For decades, Bob Edwards has been known for his appreciation of the golden age of radio and broadcast newsmen such as Edward R. Murrow and sportscaster Red Barber.
Edwards himself started out trying be a commercial radio newsman in his home area of Louisville and Southern Indiana before he went on to be one of the guiding forces in the creation of National Public Radio.
That has made Edwards a bit of an unassuming beacon of communications frontiers. When NPR unceremoniously dismissed Edwards in 2004 and he went to what is now SiriusXM Satellite Radio, many of his fans signed up for the subscription service to hear him. And when The University Press of Kentucky released his memoir, A Voice in the Box: My Life in Radio, earlier this month as a free download on Amazon's Kindle before the printed book was available in stores, it became a top-selling title on the e-reader service.
"The e-book thing — somebody had to explain it to me," Edwards, 64, says from his office in Washington, D.C. "I knew there was such a thing, but the gimmick of offering it for free just sounded kind of 'hmmm.'
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"But you know, it got picked up all over the place, a couple paragraphs here and there in papers all across the country. My publisher is non-profit, so there's no budget for publicity. So this is a little gimmick they came up with, and I think it was a cool idea."
People who want to get a traditional copy of the book and get Edwards to sign it will have their chance Friday night at Joseph-Beth Booksellers in Lexington, where Edwards will discuss the book and sign copies. The memoir traces Edwards' life from growing up in Louisville through his first forays into radio to landing at a very young NPR, which he thought would be a steppingstone to the promised land, CBS News. It was the home of Murrow and Walter Cronkite and many other giants of broadcast news."
"That was the gold standard," Edwards says. "And they were people who knew about standards. I was totally heading that way and biding my time at this new thing, this public radio."
Then, just as it seemed as if his dream might come true, Edwards realized he was living a dream.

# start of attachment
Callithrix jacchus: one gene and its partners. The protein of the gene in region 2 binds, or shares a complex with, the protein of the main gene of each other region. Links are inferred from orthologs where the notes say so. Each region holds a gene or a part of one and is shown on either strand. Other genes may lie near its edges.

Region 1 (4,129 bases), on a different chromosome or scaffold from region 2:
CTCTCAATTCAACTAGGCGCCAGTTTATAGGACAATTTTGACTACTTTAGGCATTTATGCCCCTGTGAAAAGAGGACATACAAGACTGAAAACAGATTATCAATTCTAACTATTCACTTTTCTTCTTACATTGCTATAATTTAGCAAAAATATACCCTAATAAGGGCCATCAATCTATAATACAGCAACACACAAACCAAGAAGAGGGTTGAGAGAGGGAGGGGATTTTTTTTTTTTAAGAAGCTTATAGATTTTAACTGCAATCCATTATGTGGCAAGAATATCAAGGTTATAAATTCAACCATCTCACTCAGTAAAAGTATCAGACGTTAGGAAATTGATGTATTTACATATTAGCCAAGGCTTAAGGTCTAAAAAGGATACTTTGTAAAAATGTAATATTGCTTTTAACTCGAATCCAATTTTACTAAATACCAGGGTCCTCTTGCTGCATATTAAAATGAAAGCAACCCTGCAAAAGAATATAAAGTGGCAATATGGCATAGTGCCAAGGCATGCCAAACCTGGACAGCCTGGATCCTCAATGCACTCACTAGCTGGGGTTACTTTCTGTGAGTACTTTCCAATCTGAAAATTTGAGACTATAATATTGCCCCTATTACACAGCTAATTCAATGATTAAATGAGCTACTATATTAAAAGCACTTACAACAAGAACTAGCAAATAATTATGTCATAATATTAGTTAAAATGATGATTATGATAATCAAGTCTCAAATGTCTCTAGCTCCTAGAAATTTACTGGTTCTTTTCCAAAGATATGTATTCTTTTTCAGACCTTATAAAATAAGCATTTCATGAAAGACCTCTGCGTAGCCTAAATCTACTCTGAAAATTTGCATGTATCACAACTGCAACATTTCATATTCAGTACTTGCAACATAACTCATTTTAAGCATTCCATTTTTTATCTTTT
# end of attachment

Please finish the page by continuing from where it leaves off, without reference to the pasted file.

"It was the day Saigon fell to the North Vietnamese, and I was in the CBS newsroom in New York taking a writing test, and I felt ashamed of myself, because as good a job as CBS was going to do that day, NPR was going to do a better job," Edwards said. "I knew we would go over it in depth, that we would go over the history of Vietnam, that we would have time to do that on All Things Considered, and I said, 'You should be in your own damn newsroom. You shouldn't be here.'
"That's when the worm turned for me and I said, 'Gee, with this airtime, we can really do a job here.'"
At NPR, Edwards helped launch and define both of the network's iconic drive-time news shows, Morning Edition and, in the afternoon, All Things Considered.
As commercial radio abandoned serious news coverage, and networks and newspapers closed foreign bureaus, NPR opened them, making it one of the few American broadcast news outlets with serious global coverage.
Then, in 2004, Edwards was surprisingly dismissed from his post anchoring Morning Edition, a job he had held since 1979. That prompted him to move to satellite radio.
The memoir, Edwards says, was in part to tell his side of that story.
"I thought it was time to tell my story, before someone else told it," Edwards said. "On the way out the door, they were writing my story, and I didn't like that."
In Edwards' account, he was dismissed from Morning Edition for no concrete reason and had to endure months of false accounts, including criticisms of the network's coverage of the terror attacks for Sept. 11, 2001, for which it won a coveted Peabody Award.
Edwards says that the offer from XM, before it merged with Sirius, was one of numerous job offers he received after his NPR dismissal, but it was the job he wanted. It has ironically returned him to many NPR stations, including WEKU-88.9 FM, which airs his syndicated show, Bob Edwards Weekend, on Saturdays and Sundays. The show is not produced by NPR, but it is a good fit for NPR listeners, Edwards said, because it is produced with them in mind.
"They're extremely bright," Edwards said, when asked to characterize the NPR audience. "They like a challenge. They want to hear about new ideas, fresh ideas and new thinking. They are at the other end of the spectrum from people who listen to the radio to reinforce their views, their prejudices, their biases and their comforts — and I'm not interested in talking to that audience anyway.
"Public-radio people are the best listeners, and so appreciative of challenging programming."
Edwards should know. He spent 30 years cultivating that audience.